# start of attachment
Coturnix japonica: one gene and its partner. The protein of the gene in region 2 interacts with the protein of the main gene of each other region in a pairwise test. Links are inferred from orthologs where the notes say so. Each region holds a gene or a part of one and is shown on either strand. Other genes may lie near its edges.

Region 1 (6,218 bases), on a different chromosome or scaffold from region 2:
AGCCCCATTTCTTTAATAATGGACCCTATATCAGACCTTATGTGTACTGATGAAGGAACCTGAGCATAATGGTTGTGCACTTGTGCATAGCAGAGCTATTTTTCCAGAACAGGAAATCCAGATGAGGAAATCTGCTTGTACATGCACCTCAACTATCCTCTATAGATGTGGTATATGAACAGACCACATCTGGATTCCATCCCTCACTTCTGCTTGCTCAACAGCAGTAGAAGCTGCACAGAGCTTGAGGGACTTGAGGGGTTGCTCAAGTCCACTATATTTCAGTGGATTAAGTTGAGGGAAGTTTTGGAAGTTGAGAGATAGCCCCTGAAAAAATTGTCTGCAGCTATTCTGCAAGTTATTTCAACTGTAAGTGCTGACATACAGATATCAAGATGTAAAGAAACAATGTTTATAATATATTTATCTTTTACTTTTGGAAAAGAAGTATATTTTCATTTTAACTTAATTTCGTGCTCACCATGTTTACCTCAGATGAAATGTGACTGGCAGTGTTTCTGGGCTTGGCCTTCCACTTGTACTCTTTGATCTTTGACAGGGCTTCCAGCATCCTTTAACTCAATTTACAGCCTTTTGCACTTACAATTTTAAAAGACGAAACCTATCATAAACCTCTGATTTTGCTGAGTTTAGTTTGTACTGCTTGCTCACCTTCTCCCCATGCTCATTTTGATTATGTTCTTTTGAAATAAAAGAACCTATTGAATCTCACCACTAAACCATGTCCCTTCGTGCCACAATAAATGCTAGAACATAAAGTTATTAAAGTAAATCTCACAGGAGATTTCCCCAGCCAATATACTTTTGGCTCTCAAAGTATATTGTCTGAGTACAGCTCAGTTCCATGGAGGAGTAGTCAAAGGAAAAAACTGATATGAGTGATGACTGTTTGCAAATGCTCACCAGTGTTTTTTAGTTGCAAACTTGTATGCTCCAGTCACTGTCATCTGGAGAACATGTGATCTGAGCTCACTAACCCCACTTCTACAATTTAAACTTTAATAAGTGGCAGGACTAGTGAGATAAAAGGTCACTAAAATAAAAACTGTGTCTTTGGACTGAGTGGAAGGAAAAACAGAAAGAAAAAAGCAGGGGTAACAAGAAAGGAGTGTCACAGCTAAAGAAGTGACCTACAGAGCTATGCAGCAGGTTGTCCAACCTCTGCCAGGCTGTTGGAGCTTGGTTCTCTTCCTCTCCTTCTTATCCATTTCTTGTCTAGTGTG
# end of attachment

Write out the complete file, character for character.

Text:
Coturnix japonica: one gene and its partner. The protein of the gene in region 2 interacts with the protein of the main gene of each other region in a pairwise test. Links are inferred from orthologs where the notes say so. Each region holds a gene or a part of one and is shown on either strand. Other genes may lie near its edges.

Region 1 (6,218 bases), on a different chromosome or scaffold from region 2:
AGCCCCATTTCTTTAATAATGGACCCTATATCAGACCTTATGTGTACTGATGAAGGAACCTGAGCATAATGGTTGTGCACTTGTGCATAGCAGAGCTATTTTTCCAGAACAGGAAATCCAGATGAGGAAATCTGCTTGTACATGCACCTCAACTATCCTCTATAGATGTGGTATATGAACAGACCACATCTGGATTCCATCCCTCACTTCTGCTTGCTCAACAGCAGTAGAAGCTGCACAGAGCTTGAGGGACTTGAGGGGTTGCTCAAGTCCACTATATTTCAGTGGATTAAGTTGAGGGAAGTTTTGGAAGTTGAGAGATAGCCCCTGAAAAAATTGTCTGCAGCTATTCTGCAAGTTATTTCAACTGTAAGTGCTGACATACAGATATCAAGATGTAAAGAAACAATGTTTATAATATATTTATCTTTTACTTTTGGAAAAGAAGTATATTTTCATTTTAACTTAATTTCGTGCTCACCATGTTTACCTCAGATGAAATGTGACTGGCAGTGTTTCTGGGCTTGGCCTTCCACTTGTACTCTTTGATCTTTGACAGGGCTTCCAGCATCCTTTAACTCAATTTACAGCCTTTTGCACTTACAATTTTAAAAGACGAAACCTATCATAAACCTCTGATTTTGCTGAGTTTAGTTTGTACTGCTTGCTCACCTTCTCCCCATGCTCATTTTGATTATGTTCTTTTGAAATAAAAGAACCTATTGAATCTCACCACTAAACCATGTCCCTTCGTGCCACAATAAATGCTAGAACATAAAGTTATTAAAGTAAATCTCACAGGAGATTTCCCCAGCCAATATACTTTTGGCTCTCAAAGTATATTGTCTGAGTACAGCTCAGTTCCATGGAGGAGTAGTCAAAGGAAAAAACTGATATGAGTGATGACTGTTTGCAAATGCTCACCAGTGTTTTTTAGTTGCAAACTTGTATGCTCCAGTCACTGTCATCTGGAGAACATGTGATCTGAGCTCACTAACCCCACTTCTACAATTTAAACTTTAATAAGTGGCAGGACTAGTGAGATAAAAGGTCACTAAAATAAAAACTGTGTCTTTGGACTGAGTGGAAGGAAAAACAGAAAGAAAAAAGCAGGGGTAACAAGAAAGGAGTGTCACAGCTAAAGAAGTGACCTACAGAGCTATGCAGCAGGTTGTCCAACCTCTGCCAGGCTGTTGGAGCTTGGTTCTCTTCCTCTCCTTCTTATCCATTTCTTGTCTAGTGTG